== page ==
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Flash flood threat lingers over Waldo Canyon burn scar 5 years l - KOAA.com | Continuous News | Colorado Springs and Pueblo

Flash flood threat lingers over Waldo Canyon burn scar 5 years later

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COLORADO SPRINGS -

Nearly five years after the Waldo Canyon Fire tore through our area, the threat of flash flooding still remains.

Because of that, the City of Colorado Springs hosted a community meeting to address the ongoing threat for homeowners.

Jimmy Cooper watched as Camp Creek in front of his home filled with rushing flood water within seconds back in August of 2015.

"I think maybe another couple of feet and it would have overflowed," he said.

The debris from that flood water was coming from the Waldo Canyon burn scar.

"There's still a lot of debris that comes off in the form of rocks, boulders, decomposed granite, we're going to get a lot of vegetation which has died because of the fire which are going to come down these valleys," Brian Kelley, Engineering Programs Manager for the city said.

Even though it's been five years since the fire, the city says the threat of another flash flood near the burn scar still lingers.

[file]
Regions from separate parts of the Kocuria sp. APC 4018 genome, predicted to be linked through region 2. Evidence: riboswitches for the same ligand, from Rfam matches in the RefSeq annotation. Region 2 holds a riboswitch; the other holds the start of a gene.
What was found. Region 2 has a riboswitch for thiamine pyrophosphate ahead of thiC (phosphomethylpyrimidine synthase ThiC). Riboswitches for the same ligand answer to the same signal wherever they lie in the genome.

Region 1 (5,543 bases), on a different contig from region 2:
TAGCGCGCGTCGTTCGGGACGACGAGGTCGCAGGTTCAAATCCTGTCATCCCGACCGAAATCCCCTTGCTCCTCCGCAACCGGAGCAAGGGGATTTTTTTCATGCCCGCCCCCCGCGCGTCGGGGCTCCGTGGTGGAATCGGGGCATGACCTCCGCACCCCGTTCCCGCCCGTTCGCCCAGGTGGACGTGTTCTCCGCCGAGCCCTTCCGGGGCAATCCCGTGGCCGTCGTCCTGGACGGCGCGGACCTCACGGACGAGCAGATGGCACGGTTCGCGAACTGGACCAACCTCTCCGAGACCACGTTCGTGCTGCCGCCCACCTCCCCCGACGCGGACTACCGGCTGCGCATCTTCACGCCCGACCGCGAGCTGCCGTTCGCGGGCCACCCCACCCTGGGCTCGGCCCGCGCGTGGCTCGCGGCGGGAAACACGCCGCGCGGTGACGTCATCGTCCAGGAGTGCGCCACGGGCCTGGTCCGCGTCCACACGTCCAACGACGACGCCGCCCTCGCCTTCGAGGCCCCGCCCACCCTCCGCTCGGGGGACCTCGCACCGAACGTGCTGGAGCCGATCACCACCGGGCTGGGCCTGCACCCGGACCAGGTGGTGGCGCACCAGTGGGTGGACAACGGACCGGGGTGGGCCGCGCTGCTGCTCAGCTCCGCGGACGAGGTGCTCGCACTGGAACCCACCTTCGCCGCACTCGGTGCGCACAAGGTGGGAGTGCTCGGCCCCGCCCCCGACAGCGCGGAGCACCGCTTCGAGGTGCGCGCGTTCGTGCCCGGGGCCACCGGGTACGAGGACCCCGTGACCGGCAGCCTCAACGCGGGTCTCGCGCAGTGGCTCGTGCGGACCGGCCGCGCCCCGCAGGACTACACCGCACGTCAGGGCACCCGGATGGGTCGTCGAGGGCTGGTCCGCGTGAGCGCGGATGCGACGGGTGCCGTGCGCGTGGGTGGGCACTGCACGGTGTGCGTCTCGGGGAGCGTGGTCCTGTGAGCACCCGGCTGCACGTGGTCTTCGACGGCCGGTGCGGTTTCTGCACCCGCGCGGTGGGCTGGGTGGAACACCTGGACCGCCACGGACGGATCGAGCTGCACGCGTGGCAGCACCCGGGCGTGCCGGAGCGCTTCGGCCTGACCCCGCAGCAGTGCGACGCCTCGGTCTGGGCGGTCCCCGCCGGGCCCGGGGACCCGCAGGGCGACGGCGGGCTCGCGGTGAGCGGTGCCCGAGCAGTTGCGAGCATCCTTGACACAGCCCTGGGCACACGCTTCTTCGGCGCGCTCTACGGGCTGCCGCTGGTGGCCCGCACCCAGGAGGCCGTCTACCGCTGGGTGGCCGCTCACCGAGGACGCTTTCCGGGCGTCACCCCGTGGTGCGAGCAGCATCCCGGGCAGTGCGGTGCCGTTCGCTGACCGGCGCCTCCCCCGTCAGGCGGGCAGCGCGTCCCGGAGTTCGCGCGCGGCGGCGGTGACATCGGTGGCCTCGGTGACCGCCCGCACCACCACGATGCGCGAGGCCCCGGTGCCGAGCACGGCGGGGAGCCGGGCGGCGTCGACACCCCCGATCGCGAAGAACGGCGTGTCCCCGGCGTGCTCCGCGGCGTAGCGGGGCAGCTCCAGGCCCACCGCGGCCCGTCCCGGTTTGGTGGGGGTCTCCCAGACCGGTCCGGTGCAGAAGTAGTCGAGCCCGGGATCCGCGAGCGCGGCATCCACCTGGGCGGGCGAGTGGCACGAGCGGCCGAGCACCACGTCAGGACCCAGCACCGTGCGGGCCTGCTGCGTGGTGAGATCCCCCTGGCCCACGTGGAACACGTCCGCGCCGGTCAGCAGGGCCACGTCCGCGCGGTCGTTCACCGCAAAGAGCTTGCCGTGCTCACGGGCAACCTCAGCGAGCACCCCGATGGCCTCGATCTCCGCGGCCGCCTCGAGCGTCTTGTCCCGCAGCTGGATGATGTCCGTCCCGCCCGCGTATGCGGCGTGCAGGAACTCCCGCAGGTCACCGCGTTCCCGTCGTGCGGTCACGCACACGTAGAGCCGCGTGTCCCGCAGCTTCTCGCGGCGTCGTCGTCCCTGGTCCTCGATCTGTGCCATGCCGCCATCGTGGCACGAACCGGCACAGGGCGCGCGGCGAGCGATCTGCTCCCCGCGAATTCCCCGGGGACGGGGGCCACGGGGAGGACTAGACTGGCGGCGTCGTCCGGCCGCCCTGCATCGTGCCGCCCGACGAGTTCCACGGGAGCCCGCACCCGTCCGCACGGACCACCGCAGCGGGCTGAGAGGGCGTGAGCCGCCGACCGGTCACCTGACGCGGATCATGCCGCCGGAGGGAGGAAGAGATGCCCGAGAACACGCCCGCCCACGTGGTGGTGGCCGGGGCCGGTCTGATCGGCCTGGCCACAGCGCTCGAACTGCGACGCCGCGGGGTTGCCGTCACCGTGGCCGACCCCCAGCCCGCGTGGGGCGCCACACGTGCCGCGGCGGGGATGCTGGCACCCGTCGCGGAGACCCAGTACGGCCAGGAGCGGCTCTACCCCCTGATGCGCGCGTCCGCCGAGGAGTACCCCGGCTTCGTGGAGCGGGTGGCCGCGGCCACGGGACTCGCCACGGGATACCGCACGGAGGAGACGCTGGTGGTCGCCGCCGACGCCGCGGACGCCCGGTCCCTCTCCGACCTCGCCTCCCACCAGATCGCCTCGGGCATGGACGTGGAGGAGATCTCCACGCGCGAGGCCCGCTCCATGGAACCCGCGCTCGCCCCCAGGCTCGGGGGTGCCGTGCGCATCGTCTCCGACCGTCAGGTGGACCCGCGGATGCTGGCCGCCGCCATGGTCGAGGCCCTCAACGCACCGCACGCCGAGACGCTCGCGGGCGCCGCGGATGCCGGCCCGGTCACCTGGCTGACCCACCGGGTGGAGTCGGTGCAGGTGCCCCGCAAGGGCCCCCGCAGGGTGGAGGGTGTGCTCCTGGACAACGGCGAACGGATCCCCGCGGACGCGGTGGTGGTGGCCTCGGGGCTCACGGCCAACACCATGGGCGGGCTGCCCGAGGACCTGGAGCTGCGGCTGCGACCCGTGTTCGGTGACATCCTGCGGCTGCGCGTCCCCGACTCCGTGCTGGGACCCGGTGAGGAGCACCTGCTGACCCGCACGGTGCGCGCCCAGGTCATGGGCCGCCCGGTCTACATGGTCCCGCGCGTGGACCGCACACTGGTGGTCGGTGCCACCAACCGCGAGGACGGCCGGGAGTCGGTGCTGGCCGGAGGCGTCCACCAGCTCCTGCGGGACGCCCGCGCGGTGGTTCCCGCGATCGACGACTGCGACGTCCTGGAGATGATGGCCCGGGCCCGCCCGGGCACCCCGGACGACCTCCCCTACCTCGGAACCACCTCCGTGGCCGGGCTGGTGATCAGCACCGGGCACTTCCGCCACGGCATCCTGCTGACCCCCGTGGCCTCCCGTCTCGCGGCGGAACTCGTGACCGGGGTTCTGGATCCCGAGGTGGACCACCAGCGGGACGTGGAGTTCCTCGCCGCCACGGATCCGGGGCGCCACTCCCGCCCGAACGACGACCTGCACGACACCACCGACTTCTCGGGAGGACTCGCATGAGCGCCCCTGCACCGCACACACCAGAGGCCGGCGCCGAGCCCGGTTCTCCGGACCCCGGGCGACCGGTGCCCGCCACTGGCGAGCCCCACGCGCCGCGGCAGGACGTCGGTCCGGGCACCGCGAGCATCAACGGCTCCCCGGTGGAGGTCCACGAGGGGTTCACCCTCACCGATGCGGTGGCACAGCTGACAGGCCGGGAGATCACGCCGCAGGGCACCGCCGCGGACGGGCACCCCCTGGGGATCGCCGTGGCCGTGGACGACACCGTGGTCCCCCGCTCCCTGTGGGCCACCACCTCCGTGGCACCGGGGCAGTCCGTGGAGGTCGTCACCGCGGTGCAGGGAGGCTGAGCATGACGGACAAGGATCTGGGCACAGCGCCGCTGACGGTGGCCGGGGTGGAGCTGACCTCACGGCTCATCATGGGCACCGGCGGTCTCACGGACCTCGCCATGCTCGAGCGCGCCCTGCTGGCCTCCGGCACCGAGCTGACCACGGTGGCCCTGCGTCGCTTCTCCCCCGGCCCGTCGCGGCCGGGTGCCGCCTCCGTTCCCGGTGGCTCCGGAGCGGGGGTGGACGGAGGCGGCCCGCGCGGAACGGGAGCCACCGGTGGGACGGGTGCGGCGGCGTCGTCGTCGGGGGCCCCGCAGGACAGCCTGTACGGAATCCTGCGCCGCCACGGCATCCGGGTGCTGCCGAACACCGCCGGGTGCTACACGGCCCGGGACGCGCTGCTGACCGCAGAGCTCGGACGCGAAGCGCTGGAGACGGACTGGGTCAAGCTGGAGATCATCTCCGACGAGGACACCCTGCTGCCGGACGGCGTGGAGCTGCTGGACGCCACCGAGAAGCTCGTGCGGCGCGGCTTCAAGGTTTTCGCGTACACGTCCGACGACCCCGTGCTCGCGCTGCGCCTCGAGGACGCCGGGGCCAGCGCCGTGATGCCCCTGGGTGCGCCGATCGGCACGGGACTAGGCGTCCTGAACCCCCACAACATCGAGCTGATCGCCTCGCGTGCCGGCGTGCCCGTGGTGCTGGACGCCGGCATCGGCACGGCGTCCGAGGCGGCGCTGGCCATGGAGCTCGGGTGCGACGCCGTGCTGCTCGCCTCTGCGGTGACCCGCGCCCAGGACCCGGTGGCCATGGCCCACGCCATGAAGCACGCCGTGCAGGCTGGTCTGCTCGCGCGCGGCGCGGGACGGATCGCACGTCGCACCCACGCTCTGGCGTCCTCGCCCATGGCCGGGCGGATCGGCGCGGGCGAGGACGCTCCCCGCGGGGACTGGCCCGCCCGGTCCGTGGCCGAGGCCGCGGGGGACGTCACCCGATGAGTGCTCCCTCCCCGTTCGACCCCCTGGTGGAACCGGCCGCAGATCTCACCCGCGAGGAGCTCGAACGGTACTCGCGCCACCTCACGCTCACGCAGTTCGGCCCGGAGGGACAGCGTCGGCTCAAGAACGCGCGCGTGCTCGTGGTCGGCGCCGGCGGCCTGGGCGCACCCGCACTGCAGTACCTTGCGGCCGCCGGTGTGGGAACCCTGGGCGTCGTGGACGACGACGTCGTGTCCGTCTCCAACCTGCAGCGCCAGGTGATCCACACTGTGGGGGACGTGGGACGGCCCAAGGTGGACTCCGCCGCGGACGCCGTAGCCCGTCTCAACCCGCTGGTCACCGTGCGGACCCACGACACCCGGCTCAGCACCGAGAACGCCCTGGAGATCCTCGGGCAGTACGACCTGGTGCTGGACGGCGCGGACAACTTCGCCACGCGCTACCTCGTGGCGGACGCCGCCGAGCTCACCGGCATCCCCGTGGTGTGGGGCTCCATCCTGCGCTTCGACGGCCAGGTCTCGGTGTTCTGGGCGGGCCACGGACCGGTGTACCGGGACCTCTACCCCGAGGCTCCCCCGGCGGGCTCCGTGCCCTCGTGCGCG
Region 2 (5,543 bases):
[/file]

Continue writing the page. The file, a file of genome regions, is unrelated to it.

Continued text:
"This is a big deal for us, we've got a threat mainly from the Waldo Canyon Fire burn scar. The water, the rain that falls up on the burn scar right now, still is a threat to the city," Gordon Brenner, Emergency Management Coordinator for the city's Office of Emergency Management said.

Cooper was one of dozens of homeowners that came to this flash flood preparedness meeting.

"You never know what could be said that you could pick up on that may save someone," he said.

In order to mitigate the risk, the city has been working on a number of stormwater projects along North Douglas Creek, South Douglas Creek and Camp Creek, all runoff areas from the burn scar.

"We have not let our guard down, ever since the Waldo Canyon Fire, we've had so many opportunities to do repairs and projects in order to prevent any more damage coming from the burn scar, as much as practical," Kelley said.

All lessons learned, Kelley says they are more prepared to handle flash floods now than they were five years ago.

"We have an operations and maintenance division which responds on the spot to any types of flooding concerns, our emergency operations center is fully functioning and everybody is prepared for this type of an event to occur," he said.

The City of Colorado Springs has created an Emergency Preparedness Manual for everyone which can be found here.

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